Welcome to the latest edition of the amazing Carnival of Space. Each week the Carnival brings you a collection of articles about all things space. Tune in each week to learn the latest happenings in astronomy, space science and space flight. Are you ready for some science? Let’s go!
This weeks Carnival starts with this article from IO9 about the crew swap on the ISS:
Next up, Universe Today has a pair of articles about planets. First a look at one in our solar system, followed by a look at the instruments we are building to find more:
Continuing with the look at deep space, we move to the Chandra X-Ray Telescope’s page and their articles looking at Neutrinos and possible sources for them:
CosmoQuest also looks deep into the heavens by examining stars that apparently are not bound in a galaxy:
Returning to our Solar system, we find a great article over at the Meridian Journal that looks deeper into the Cassini mission’s study of Titan and its oceans:
Speaking of our planets, the Lunar and Planetary Institute has a few images up on their flickr account. These are NASA press release images along with captions:
Everyday Spacer has a couple of great posts. Get your free printables and find out just how old you would be on other planets:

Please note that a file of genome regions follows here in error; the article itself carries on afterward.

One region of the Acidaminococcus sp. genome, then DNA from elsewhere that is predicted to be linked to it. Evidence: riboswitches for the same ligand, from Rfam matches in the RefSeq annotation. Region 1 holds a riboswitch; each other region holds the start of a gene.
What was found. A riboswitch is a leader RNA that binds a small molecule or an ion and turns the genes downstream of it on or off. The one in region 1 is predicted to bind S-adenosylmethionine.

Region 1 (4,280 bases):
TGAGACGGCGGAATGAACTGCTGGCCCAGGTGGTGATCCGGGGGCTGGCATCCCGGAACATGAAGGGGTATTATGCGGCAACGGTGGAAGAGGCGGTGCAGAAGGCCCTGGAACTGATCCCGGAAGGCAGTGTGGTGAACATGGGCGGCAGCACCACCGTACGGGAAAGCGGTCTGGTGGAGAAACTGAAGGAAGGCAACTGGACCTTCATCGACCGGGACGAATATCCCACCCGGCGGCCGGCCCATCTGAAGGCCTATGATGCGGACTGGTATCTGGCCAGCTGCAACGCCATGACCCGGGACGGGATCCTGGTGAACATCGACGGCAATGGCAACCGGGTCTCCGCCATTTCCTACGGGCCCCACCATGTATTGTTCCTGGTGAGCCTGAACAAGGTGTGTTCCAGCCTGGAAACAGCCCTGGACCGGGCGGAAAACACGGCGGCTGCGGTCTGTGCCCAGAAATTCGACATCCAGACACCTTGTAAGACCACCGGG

What happens when we see quasars start lining up? The Space Writer take a look at this celestial event
The space section over at About.com has a great story on Comet 67 and the discoveries being made there:
We cap off the Carnival with a pair of news items from Next Big Future. They take a look at synthetic biology and the rise of companies looking at incredible things such as life extension companies.
Synthetic biology can be very useful to harness available volatiles and waste resources on manned missions to explore the Moon and Mars…Because of the benign assumptions involved, the results provide a glimpse of the intriguing potential of ‘space synthetic biology’, and help focus related efforts for immediate, near-term impact.
“If the plans of Google and related companies and projects like Calico and the GoogleX and Solve for X projects, come to fruition then the influence of Great Companies will be far more important for shaping the future. Calico could be one of the companies that enables radical life extension…”
The amount of information packed into the articles this week has been amazing. If you missed last week’s episode, you can find it over at Links Through Space. Tune in next week for the next exciting Carnival hosted over at Everyday Spacer. I know those of us at Photos To Space will be tuning in. Until next time…